SOFT BAITS EVOLVE
Other companies popped up in the Southwest shortly after Creme, including Fliptail Lures, which is noted for having the first baits made by injecting plastic into molds. Fliptail also is said to have created the first soft plastic lizard.
Creme followed with the first scented lure (cheese) and began adding colored tails to its lineup in the early '60s. Tom Mann's Jelly Worm, impregnated with fruity scents in a much softer plastic, came on strong later that decade.
Mister Twister is credited with the first curly tail plastic (1973), which led to a plethora of shapes, sizes and brands developed thereafter.
The plastic worm phenomenon swept the country as more anglers discovered a Texas rigged worm could be fished safely in grass and wood, and that bass devoured them.
"There was talk going around that some states considered banning worms because they were such high percentage baits," remarks Dance.
That popularity helped spawn new techniques that employed soft plastics. However, the technique for fishing the basic Texas rigged plastic worm hasn't changed that much.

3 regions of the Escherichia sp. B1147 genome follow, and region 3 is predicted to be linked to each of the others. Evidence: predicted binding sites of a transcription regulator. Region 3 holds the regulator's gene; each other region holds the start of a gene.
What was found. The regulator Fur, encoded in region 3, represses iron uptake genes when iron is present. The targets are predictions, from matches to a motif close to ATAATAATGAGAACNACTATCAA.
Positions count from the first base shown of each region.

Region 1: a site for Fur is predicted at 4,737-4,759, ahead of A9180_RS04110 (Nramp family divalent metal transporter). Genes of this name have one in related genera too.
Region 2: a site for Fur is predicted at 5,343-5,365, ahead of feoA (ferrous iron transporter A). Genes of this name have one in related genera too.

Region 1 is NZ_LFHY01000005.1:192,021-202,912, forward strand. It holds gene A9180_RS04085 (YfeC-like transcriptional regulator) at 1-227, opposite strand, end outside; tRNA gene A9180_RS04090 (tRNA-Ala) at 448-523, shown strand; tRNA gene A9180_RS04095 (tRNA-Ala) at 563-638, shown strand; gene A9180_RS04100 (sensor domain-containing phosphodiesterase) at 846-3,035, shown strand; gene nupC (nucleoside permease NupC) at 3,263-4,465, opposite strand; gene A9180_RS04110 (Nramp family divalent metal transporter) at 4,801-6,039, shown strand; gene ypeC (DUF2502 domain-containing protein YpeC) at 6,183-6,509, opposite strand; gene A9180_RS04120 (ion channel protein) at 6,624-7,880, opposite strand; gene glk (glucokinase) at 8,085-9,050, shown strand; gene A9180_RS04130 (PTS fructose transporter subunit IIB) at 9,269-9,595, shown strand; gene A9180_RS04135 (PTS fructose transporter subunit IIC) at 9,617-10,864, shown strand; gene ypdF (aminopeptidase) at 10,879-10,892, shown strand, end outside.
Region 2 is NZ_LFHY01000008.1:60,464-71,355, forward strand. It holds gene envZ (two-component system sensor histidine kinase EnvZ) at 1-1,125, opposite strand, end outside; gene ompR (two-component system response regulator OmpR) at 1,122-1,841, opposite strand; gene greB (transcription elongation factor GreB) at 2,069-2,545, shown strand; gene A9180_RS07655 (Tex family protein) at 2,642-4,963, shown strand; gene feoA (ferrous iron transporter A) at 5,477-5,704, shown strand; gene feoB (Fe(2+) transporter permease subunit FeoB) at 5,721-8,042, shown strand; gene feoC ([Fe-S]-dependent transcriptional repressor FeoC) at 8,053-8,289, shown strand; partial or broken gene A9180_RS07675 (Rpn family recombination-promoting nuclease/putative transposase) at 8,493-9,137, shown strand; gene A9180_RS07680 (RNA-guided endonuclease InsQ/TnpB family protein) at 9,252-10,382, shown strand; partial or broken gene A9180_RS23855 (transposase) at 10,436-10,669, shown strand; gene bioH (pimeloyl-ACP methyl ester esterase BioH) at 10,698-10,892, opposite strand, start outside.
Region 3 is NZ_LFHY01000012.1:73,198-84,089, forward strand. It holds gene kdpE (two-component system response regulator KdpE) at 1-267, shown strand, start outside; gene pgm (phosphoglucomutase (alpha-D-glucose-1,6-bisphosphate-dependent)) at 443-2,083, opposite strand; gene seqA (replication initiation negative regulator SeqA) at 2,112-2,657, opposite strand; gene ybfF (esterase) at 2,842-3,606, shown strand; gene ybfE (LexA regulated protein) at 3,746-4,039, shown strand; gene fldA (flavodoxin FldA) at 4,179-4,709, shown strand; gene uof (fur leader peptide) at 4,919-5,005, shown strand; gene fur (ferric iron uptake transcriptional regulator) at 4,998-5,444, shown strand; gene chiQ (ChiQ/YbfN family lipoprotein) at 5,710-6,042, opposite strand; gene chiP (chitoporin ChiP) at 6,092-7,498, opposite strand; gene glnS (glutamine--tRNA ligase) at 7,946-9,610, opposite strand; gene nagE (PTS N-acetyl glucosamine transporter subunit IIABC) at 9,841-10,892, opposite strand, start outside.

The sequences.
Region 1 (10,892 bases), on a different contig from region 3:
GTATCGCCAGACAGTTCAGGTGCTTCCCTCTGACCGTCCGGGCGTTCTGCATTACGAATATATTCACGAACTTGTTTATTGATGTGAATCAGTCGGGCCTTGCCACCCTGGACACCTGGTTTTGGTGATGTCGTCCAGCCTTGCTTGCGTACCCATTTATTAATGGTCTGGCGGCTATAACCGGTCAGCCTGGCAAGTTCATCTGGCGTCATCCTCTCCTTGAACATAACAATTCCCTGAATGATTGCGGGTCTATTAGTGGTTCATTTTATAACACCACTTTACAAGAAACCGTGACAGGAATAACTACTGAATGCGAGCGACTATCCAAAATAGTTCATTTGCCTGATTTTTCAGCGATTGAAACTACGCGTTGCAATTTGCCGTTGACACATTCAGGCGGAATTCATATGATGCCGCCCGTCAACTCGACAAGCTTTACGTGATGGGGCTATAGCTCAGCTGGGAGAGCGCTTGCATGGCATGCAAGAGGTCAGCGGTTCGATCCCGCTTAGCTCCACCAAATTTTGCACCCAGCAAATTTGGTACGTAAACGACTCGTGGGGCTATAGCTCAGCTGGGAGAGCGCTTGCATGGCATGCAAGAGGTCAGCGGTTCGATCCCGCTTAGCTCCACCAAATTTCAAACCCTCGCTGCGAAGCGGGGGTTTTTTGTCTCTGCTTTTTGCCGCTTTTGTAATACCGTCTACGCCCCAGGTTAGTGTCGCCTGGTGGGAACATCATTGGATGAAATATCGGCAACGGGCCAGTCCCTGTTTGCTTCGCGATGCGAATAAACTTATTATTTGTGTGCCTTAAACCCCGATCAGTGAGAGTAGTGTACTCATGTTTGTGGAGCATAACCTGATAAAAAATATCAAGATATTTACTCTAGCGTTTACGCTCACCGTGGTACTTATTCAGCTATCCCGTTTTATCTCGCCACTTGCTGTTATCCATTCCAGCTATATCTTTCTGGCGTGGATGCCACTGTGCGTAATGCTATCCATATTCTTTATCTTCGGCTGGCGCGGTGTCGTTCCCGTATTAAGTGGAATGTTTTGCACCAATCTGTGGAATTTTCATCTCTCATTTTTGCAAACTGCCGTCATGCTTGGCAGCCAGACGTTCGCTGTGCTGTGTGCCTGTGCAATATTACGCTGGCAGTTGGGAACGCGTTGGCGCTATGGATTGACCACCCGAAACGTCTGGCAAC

"What has changed is the water clarity and the type of structure we fish today. We're adapting to conditions but still use the worm," offers Allen.
Those changes have guided manufacturers to some improvements in plastic worms, such as color offerings, lure texture and added attractants.
"In the '60s, we had blue, black, grape and red," recalls Martin. "Today, we've got a color to match any water clarity or fishing situation we might encounter."
Texture is another matter. Forerunner worms were often too hard, which made it difficult to set the hook, or too soft, which allowed the hook point to penetrate too easily and therefore snag in the brush.
Softer baits are said to produce more action, or at least a different action, that appeals to bass under specific circumstances.